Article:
issue 192 - February 1989
directed by Miguel Pereira
Here is a film to catch, for its appearances on the major circuits are bound to be fleeting. Strung together like beads on a rosary, a slow-paced but highly polished series of tableaux unfold the life and times of a village school teacher and his friendship with a shepherd boy, Veronico Cruz. Set in the remote Andean foothills of Northern Argentina, it covers the stormy political years of the military coup in the 1970s through to the Falklands/Malvinas war in 1982/3; all from the vantage point of the village of Chorcan. The boy is introduced to the romance of the sea through books and comics supplied by the teacher, and ends up on the Belgrano during the war.
It's a true story. As such, Veronico Cruz is part of a second generation of films to come out of Argentina since the downfall of General Galtieri. The first flood tackled the repression, the torture and the disappearances head on. It was a national catharsis. But now a more elliptical approach, which uses metaphor and hints at the wider issues, is proving far more satisfying.
The movie is sombre. Simple objects and stunning geography are all beautifully shot with a lovely use of available light and low camera angles. This is the first feature film of the director, Miguel Pereira, and a notable achievement. He was shrewd enough to play to his strengths. He knew the area well and with the extraordinary configurations of rocks, salt pans, snow, skies, and mountain peaks suggests how the topography shapes the people. Through the metaphor of life in Chorcan, he goes on to make statements about under-development, nationalism (both Argentinean and British), the coup, military rule and the war.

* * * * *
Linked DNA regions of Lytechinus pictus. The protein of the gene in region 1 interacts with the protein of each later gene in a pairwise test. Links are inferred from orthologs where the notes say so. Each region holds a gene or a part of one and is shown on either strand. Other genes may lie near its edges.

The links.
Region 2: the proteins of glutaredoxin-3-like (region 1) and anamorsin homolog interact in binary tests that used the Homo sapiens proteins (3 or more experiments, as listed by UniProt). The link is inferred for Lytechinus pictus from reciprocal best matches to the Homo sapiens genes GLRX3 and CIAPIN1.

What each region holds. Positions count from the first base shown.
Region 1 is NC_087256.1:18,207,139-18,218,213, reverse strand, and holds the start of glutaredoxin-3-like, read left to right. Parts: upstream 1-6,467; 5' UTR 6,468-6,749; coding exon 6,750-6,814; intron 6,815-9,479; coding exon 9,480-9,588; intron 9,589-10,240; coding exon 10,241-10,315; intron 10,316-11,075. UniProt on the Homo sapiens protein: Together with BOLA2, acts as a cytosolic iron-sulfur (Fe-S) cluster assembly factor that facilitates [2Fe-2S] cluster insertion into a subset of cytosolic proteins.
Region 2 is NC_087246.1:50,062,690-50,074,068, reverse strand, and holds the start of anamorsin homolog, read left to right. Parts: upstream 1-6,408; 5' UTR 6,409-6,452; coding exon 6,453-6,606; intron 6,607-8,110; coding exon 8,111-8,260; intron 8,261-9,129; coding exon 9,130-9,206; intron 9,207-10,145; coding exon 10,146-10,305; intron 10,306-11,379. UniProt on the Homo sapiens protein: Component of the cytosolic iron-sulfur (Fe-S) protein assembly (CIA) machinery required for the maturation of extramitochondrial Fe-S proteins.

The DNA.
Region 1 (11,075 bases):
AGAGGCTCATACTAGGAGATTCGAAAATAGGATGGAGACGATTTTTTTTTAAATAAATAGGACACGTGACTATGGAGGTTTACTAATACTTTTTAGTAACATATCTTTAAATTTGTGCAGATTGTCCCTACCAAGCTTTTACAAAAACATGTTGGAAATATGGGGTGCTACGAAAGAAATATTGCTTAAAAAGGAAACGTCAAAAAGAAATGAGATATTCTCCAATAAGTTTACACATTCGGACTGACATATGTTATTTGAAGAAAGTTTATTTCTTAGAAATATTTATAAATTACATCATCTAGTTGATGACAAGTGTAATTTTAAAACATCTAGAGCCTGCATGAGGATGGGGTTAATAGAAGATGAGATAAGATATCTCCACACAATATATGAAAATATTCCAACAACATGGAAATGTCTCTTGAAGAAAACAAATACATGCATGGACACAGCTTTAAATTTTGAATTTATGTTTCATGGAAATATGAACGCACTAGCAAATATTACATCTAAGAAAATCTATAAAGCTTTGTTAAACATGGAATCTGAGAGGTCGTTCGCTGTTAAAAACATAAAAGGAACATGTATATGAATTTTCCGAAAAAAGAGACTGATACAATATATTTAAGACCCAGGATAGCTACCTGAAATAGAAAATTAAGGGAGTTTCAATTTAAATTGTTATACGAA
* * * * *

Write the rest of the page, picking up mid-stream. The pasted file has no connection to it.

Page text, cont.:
London's gutter press has already created a controversy around Veronico Cruz without even seeing it. For the British Film Institute and Channel Four, bless their cotton socks, part-funded the work. Helping an Argentinean make a film which includes the Belgrano episode is, it appears, tantamount to treason. Such a crude jingoistic reaction simply shows the need for more of the same sort of films.
directed by Oliver Schnitz and Thomas Mogotlane
After the two recent big movies set in South Africa - the flawed, though well-intentioned Cry Freedom and the excellent A World Apart - there is a distinct need for feature films that dramatize the lives of black, rather than white, South Africans. And Mapantsula goes a long way towards filling that need. This is the first major feature film to be written and co-directed by a black South African - and it is very much Thomas Mogotlane's baby.